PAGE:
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NSA to offer a secure platform




NSA to offer a secure platform
NSA to offer a secure platform



http://www.gcn.com/print/27_8/46101-1.html 

By Wilson P. Dizard III
Government Computer News
04/14/08 issue

The National Security Agency is spearheading a team of intelligence 
agencies and information technology vendors in an effort toward broader 
use of secure multilevel workstations based on High Assurance Platform 
(HAP) standards and specifications.

NSA expects this year to approve outside use of HAP systems, which 
foreshadows the technology.s adoption by federal agencies that handle 
unclassified data in addition to private companies and eventually 
individuals, specialists in the field say.

NSA and its vendors expect to complete the technical and legal reviews 
that constitute the certification and accreditation (C&A) required 
before HAP systems can be cleared for use in the secret-and-below 
intelligence (SABI) world. Early HAP systems have been used in the 
top-secret-and-above intelligence arena for many months.


More to come

The C&A milestone will clear the first HAP release, HAP r1, for use by 
the SABI community.

The release builds on earlier technology work but doesn.t include some 
of its most eagerly awaited features, said Ed Hammersla, chief operating 
officer at Trusted Computer Solutions.

"HAP r4 will include the cornerstones of the HAP technology," he said. 
"That is due in 2012."

Hammersla said the virtual computing features in HAP can strengthen 
security and provide electricity savings for agencies and companies.

"For example, companies that operate electricity grids and pipelines 
have become concerned that their general business-side computers, such 
as the mainframes used for accounting, could provide pathways for 
insiders to drill through to the supervisory control and administration 
(SCADA) systems that regulate their networks," Hammersla said.

SCADA system vulnerabilities have attracted widespread scrutiny as a 
weakness that terrorists could exploit to devastating effect.

Hammersla said HAP's virtualization features and NSA's work to assure 
that the platform design delivers on its potential for stronger security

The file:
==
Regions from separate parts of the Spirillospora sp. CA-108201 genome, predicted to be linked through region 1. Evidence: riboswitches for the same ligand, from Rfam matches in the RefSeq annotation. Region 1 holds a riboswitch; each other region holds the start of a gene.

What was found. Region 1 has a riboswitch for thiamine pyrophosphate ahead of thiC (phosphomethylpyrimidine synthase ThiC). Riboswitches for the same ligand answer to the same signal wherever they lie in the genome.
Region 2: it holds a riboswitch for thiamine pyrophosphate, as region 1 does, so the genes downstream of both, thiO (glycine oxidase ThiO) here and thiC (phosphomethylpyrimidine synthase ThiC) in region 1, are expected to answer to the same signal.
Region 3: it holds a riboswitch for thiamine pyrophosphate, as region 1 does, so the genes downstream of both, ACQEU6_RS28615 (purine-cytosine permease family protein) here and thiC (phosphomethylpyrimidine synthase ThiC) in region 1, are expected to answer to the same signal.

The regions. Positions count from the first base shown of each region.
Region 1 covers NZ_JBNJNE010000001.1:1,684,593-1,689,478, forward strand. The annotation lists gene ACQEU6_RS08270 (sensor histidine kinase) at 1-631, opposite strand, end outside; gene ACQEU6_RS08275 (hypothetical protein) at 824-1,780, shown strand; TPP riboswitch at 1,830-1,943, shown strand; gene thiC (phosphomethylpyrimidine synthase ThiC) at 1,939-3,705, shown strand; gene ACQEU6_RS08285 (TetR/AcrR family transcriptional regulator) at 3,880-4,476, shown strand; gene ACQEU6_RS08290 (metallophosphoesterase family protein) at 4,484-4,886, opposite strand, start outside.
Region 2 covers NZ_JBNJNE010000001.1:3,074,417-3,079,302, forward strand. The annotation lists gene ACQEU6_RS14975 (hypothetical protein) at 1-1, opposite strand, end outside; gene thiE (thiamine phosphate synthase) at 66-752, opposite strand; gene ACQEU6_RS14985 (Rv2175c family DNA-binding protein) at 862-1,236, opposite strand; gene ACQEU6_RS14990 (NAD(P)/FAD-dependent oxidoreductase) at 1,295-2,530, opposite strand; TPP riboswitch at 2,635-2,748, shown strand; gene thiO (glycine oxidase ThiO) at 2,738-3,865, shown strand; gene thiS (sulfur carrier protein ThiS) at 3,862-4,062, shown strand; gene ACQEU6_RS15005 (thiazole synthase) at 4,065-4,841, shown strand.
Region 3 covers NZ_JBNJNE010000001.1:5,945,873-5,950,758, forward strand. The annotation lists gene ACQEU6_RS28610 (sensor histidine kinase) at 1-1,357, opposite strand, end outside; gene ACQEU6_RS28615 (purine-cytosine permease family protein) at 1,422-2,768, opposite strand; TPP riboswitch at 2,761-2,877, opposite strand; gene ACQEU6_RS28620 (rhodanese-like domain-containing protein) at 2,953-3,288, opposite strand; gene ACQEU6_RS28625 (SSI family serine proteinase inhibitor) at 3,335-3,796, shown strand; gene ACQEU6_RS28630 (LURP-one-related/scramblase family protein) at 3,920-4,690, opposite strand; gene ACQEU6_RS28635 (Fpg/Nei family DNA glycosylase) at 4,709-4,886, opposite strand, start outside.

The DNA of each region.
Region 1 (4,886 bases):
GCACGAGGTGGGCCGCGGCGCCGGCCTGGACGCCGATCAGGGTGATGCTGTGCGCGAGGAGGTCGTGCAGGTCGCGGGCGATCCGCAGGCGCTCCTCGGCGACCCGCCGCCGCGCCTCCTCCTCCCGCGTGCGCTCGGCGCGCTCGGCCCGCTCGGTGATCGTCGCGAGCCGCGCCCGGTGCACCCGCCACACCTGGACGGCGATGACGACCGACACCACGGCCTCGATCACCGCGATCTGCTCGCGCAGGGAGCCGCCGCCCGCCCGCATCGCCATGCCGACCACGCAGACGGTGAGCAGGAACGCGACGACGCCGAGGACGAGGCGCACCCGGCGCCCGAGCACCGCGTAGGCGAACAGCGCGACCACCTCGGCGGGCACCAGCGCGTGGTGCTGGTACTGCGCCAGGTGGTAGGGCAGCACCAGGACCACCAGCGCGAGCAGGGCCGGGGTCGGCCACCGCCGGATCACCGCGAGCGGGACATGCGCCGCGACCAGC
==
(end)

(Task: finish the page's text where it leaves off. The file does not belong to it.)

could even lead to greatly upgraded household computers.

"An individual user could create a secure zone for sensitive personal 
financial information while allowing less-trusted systems to access 
other parts of a home computer," Hammersla said.

NSA told GCN in an e-mail response to questions that IT vendors could 
reuse the pending HAP security C&A as they develop various systems that 
use the platform specifications.

The HAP designs and specifications rely on shared use of features such 
as those called hardware root of trust and dynamic root of trust for 
measurement.

Those elements embed upgraded security features in chips and boards that 
strongly resist software attacks, sources in the intelligence community 
say.

The HAP standards and specifications include a mandatory trusted 
platform module (TPM) to carry out essential security functions, such 
as:

    * Generating asymmetric keys
    * Encrypting and decrypting data
    * Handling the keys that TPMs sign and exchange
    * Generating random numbers
    * Hashing data to secure it in transit and prevent improper access

Perhaps the most advertised improvement that the HAP releases offer is 
the increasingly sophisticated use of virtualization.


Intell benefits

HAP systems' use of virtualization, an approach that builds on NSA's 
earlier NetTop architecture, could produce a clutch of intelligence 
technology benefits, program specialists say.

For example, HAP's virtualization features are designed to:

    * Reduce costs by progressively consolidating redundant systems that 
      now maintain security via air gap, or physically separate 
      networking.
    * Help intelligence practitioners create domains, or secure 
      communities of interest focused on a particular problem, on the 
      fly.
    * Exploit the capabilities of new chips and chipsets from Intel and 
      Advanced Micro Devices that promise to simplify system 
      architecture and embed additional security into hardware rather 
      than the software methods now used.

The new chip designs will improve HAP systems. integrity by facilitating 
remote attestation.

This process allows computers that communicate with one another across 
domains via classified networks to verify each machine's right to access 
or modify data.


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